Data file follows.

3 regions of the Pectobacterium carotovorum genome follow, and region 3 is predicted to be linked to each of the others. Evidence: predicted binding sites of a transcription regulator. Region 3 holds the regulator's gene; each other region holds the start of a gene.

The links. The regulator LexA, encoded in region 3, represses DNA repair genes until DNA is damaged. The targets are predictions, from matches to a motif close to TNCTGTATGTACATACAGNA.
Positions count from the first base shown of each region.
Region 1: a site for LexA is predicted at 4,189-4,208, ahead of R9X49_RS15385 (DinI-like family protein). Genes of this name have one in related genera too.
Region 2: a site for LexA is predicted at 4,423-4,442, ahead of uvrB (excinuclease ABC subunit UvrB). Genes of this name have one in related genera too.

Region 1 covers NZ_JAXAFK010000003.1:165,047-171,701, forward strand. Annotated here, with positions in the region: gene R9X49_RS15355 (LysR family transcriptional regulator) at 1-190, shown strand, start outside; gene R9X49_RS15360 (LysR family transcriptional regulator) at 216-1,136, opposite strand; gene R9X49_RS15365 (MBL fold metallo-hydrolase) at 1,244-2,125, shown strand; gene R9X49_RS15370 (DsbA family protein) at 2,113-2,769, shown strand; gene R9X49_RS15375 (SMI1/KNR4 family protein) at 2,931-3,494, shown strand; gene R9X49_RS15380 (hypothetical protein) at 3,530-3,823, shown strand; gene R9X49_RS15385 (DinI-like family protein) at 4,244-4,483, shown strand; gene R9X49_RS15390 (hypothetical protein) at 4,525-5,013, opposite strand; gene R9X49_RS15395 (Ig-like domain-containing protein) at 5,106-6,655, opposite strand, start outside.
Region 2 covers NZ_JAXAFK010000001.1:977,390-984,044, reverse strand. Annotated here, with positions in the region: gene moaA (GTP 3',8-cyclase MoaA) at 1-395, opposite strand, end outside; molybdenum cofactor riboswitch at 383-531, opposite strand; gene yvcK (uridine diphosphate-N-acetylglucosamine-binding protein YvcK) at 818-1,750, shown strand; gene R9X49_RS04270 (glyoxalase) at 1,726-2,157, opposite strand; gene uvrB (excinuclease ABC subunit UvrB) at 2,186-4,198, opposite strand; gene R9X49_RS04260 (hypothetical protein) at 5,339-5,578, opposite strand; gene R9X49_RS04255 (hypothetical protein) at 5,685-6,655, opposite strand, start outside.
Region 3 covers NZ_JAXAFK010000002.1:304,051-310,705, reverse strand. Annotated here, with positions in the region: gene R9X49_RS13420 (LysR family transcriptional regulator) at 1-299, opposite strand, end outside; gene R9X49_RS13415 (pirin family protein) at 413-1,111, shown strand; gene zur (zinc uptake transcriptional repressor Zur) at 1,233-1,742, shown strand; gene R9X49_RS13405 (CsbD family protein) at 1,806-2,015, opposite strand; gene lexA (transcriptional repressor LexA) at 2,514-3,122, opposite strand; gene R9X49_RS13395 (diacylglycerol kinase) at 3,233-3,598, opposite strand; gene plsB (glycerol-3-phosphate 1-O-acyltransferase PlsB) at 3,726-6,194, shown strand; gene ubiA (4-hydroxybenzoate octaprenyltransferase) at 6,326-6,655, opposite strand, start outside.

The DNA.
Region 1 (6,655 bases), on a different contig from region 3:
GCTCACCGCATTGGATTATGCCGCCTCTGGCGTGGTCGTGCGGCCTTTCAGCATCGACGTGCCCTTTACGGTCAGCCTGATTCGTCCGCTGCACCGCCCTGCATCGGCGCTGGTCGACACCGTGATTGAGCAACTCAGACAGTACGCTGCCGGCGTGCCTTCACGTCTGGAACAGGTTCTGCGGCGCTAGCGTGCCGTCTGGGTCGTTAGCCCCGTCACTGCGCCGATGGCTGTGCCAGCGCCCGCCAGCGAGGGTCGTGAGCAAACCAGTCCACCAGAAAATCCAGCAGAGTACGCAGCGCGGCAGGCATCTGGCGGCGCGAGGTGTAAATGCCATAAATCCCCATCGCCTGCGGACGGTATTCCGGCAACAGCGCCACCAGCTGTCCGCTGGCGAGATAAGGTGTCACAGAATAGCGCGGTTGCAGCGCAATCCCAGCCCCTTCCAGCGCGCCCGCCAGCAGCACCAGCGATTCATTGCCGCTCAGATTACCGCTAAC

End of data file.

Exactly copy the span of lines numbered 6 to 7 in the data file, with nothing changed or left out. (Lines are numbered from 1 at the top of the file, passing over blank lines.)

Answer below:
Region 1 covers NZ_JAXAFK010000003.1:165,047-171,701, forward strand. Annotated here, with positions in the region: gene R9X49_RS15355 (LysR family transcriptional regulator) at 1-190, shown strand, start outside; gene R9X49_RS15360 (LysR family transcriptional regulator) at 216-1,136, opposite strand; gene R9X49_RS15365 (MBL fold metallo-hydrolase) at 1,244-2,125, shown strand; gene R9X49_RS15370 (DsbA family protein) at 2,113-2,769, shown strand; gene R9X49_RS15375 (SMI1/KNR4 family protein) at 2,931-3,494, shown strand; gene R9X49_RS15380 (hypothetical protein) at 3,530-3,823, shown strand; gene R9X49_RS15385 (DinI-like family protein) at 4,244-4,483, shown strand; gene R9X49_RS15390 (hypothetical protein) at 4,525-5,013, opposite strand; gene R9X49_RS15395 (Ig-like domain-containing protein) at 5,106-6,655, opposite strand, start outside.
Region 2 covers NZ_JAXAFK010000001.1:977,390-984,044, reverse strand. Annotated here, with positions in the region: gene moaA (GTP 3',8-cyclase MoaA) at 1-395, opposite strand, end outside; molybdenum cofactor riboswitch at 383-531, opposite strand; gene yvcK (uridine diphosphate-N-acetylglucosamine-binding protein YvcK) at 818-1,750, shown strand; gene R9X49_RS04270 (glyoxalase) at 1,726-2,157, opposite strand; gene uvrB (excinuclease ABC subunit UvrB) at 2,186-4,198, opposite strand; gene R9X49_RS04260 (hypothetical protein) at 5,339-5,578, opposite strand; gene R9X49_RS04255 (hypothetical protein) at 5,685-6,655, opposite strand, start outside.